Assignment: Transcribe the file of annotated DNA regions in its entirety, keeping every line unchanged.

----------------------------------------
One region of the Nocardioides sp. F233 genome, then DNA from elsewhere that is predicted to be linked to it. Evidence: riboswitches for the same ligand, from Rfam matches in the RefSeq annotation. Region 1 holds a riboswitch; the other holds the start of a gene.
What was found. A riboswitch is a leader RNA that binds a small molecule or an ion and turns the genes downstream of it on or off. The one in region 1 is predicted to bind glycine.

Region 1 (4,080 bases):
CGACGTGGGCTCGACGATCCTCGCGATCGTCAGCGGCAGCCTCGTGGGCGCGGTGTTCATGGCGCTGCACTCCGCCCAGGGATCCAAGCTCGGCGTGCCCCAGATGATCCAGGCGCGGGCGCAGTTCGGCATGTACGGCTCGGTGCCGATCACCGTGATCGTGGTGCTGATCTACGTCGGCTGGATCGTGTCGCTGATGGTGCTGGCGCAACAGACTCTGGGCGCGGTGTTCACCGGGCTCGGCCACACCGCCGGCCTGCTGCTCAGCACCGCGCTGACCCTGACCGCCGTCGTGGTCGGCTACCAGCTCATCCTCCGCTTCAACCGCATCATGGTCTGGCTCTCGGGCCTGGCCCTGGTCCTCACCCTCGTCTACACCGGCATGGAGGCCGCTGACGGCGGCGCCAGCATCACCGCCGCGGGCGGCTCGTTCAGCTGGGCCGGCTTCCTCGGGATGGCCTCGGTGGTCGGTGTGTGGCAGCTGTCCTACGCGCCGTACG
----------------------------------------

One region of the Nocardioides sp. F233 genome, then DNA from elsewhere that is predicted to be linked to it. Evidence: riboswitches for the same ligand, from Rfam matches in the RefSeq annotation. Region 1 holds a riboswitch; the other holds the start of a gene.
What was found. A riboswitch is a leader RNA that binds a small molecule or an ion and turns the genes downstream of it on or off. The one in region 1 is predicted to bind glycine.

Region 1 (4,080 bases):
CGACGTGGGCTCGACGATCCTCGCGATCGTCAGCGGCAGCCTCGTGGGCGCGGTGTTCATGGCGCTGCACTCCGCCCAGGGATCCAAGCTCGGCGTGCCCCAGATGATCCAGGCGCGGGCGCAGTTCGGCATGTACGGCTCGGTGCCGATCACCGTGATCGTGGTGCTGATCTACGTCGGCTGGATCGTGTCGCTGATGGTGCTGGCGCAACAGACTCTGGGCGCGGTGTTCACCGGGCTCGGCCACACCGCCGGCCTGCTGCTCAGCACCGCGCTGACCCTGACCGCCGTCGTGGTCGGCTACCAGCTCATCCTCCGCTTCAACCGCATCATGGTCTGGCTCTCGGGCCTGGCCCTGGTCCTCACCCTCGTCTACACCGGCATGGAGGCCGCTGACGGCGGCGCCAGCATCACCGCCGCGGGCGGCTCGTTCAGCTGGGCCGGCTTCCTCGGGATGGCCTCGGTGGTCGGTGTGTGGCAGCTGTCCTACGCGCCGTACG